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On not going by car

I volunteered to deliver a round of Lib Dem leaflets in Berechurch Ward, Colchester, calling for a by-election. So on Sunday morning the leaflets, the dog and I set out from the town centre to the ward.
It is a good thing that the dog and I like walking, because cycling being ruled out (the dog would not fit in), I had planned to go by bus, but none came, and later I found out there was only one per hour. So we walked there. It was quite a long way. We delivered the leaflets. We walked back. It took about four hours, all told. This is what Sundays are like for people without cars.
The majority of houses on my round were semi-detached with open plan front gardens, a garage, and one, two or three cars and vans parked on the front area, some with a motor bike or three. This meant walking up one garden path, then hopping across to the other semi, then back to the street. So I went round a fair number of vehicles. They were of all kinds, including big, new gas-guzzlers, expensive both to buy and run. Yet these houses were modest and many were poorly maintained. That is my main impression of the visit - cars, cars, cars.
What would life be like without cars here? How are households going to manage when having a car has become too costly (which I think will be quite soon)? Their lives will be more like those of teenagers, the elderly, the blind and others who for whatever reason cannot drive. They will have to co-operate a lot more. The bus and the bicycle are lifelines, but travel by those those methods takes time. I think they will demand local shops, cafes, entertainments.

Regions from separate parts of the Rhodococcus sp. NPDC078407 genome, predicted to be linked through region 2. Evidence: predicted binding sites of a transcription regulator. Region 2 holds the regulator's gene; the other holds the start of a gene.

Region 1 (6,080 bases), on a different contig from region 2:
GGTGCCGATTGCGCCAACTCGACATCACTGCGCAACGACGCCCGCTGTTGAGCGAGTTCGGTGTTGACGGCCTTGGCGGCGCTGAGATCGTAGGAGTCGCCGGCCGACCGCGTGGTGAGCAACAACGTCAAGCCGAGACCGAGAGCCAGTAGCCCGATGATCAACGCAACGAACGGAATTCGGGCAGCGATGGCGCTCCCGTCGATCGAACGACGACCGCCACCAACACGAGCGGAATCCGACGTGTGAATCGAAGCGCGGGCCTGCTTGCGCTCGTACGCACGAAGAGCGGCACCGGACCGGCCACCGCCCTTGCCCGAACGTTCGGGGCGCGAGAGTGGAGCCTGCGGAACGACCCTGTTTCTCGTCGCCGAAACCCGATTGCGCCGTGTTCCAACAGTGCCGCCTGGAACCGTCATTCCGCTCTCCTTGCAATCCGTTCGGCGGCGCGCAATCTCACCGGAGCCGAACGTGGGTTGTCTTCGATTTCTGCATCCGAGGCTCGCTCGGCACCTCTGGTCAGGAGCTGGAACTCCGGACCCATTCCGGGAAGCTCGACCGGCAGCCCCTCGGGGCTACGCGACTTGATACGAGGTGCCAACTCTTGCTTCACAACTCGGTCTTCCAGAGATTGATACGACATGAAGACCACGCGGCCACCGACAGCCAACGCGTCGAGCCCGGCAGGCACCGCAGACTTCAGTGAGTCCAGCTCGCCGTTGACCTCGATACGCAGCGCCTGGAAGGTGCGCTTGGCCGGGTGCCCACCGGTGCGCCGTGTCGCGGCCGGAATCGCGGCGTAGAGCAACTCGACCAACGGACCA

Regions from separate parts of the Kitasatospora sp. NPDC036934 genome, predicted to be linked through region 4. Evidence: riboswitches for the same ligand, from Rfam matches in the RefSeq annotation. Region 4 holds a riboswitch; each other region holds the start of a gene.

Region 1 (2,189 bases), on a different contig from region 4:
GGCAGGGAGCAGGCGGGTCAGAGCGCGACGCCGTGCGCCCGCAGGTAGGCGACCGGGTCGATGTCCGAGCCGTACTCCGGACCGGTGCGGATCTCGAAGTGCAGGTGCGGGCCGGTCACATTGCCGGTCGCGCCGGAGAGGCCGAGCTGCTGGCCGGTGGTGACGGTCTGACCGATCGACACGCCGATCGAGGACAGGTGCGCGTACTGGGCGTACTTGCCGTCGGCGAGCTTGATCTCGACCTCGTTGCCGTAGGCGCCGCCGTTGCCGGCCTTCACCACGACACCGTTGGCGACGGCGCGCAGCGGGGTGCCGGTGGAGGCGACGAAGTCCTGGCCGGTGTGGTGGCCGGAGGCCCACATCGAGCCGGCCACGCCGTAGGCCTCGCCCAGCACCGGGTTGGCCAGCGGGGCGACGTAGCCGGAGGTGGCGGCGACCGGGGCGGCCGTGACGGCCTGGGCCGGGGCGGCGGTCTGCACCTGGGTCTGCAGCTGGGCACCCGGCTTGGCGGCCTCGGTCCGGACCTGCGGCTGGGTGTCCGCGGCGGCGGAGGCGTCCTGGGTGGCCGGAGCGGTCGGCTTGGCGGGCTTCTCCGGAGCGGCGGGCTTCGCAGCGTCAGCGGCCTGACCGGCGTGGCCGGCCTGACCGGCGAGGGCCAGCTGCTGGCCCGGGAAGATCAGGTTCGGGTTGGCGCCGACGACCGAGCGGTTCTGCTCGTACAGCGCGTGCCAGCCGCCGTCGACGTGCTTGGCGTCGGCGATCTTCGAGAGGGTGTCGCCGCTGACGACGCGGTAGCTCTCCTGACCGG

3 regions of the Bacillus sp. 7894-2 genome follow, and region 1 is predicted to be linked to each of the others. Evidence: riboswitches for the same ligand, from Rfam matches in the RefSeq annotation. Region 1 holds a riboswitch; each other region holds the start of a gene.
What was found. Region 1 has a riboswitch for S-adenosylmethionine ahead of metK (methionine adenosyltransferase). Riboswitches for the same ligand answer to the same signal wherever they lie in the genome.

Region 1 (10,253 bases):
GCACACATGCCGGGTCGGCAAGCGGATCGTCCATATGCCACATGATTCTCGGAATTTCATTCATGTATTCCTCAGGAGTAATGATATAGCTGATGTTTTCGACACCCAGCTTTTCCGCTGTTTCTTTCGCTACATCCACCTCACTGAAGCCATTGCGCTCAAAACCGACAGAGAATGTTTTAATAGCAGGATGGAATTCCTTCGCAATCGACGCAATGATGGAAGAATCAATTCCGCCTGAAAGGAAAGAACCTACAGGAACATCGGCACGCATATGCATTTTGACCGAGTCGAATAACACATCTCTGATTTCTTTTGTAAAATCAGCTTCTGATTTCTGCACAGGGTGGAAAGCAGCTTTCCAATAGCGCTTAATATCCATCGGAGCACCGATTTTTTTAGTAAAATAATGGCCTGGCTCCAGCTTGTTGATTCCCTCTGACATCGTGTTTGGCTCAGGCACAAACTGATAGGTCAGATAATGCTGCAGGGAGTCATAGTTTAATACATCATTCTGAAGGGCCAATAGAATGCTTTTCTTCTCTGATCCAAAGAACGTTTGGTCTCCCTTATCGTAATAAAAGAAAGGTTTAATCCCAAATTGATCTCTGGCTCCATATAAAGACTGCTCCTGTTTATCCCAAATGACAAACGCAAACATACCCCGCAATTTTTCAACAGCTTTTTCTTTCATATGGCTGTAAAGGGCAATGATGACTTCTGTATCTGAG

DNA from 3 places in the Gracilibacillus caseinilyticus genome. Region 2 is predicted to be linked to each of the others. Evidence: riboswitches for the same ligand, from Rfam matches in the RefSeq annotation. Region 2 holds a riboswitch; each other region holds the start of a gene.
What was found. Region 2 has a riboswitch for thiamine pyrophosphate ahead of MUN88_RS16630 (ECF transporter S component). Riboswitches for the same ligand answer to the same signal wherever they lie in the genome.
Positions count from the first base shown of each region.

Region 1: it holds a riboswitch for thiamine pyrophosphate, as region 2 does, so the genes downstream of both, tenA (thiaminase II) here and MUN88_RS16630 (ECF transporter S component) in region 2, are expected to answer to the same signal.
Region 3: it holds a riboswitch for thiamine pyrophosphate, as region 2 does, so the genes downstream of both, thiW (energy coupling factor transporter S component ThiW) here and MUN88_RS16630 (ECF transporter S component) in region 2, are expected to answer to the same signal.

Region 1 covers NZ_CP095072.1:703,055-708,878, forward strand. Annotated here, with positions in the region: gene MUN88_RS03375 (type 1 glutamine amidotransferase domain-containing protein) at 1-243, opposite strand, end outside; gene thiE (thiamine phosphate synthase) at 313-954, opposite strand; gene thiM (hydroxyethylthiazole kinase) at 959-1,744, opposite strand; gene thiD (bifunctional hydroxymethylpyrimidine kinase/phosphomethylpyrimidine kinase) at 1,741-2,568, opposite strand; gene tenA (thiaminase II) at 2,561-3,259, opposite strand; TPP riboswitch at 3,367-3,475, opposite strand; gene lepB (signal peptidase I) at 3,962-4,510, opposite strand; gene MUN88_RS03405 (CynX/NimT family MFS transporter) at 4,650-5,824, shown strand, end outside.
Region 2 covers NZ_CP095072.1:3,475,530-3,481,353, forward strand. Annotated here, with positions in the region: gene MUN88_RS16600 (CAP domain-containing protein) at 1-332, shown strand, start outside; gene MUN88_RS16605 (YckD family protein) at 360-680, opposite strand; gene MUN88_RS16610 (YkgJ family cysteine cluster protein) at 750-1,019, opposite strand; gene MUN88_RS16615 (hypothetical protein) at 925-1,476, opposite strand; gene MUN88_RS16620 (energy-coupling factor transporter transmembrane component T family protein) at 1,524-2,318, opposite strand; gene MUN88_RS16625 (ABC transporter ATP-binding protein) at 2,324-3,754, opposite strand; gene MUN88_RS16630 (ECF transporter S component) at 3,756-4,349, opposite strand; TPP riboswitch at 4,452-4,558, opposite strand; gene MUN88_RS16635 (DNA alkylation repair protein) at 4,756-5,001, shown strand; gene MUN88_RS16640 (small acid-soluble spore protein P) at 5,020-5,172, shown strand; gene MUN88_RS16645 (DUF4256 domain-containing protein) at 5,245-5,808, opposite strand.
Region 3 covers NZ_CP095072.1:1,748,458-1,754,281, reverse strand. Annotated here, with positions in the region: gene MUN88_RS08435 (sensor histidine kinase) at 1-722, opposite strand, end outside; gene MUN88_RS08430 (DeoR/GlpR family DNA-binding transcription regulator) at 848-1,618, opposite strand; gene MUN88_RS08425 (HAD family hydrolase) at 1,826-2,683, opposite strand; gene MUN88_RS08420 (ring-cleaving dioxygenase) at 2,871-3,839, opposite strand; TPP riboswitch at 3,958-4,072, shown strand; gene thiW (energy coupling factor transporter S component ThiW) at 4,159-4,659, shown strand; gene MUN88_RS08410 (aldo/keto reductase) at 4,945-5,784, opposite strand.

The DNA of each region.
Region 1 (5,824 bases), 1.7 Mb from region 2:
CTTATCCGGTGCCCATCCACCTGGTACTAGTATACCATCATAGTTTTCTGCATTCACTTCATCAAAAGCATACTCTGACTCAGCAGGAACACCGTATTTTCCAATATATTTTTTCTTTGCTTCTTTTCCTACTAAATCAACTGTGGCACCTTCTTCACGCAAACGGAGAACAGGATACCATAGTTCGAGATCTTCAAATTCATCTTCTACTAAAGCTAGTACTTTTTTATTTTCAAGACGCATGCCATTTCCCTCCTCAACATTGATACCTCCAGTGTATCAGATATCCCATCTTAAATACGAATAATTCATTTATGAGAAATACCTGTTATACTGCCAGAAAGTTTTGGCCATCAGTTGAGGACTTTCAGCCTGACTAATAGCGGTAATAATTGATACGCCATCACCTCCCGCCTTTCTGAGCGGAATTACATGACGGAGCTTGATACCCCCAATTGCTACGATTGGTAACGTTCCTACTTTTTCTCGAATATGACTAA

We need to prepare for when lots more people are without cars. We have hardly begun. Cars are such a habit. We are constantly told that cars mean freedom and control over our lives. It is a myth. In only a few decades cars have made suburbia possible, ruined our towns, cities and countryside, consumed our wealth, made the streets lethal to our children, enabled others to demand that we commute ridiculous distances to make a living. What sort of freedom is that?

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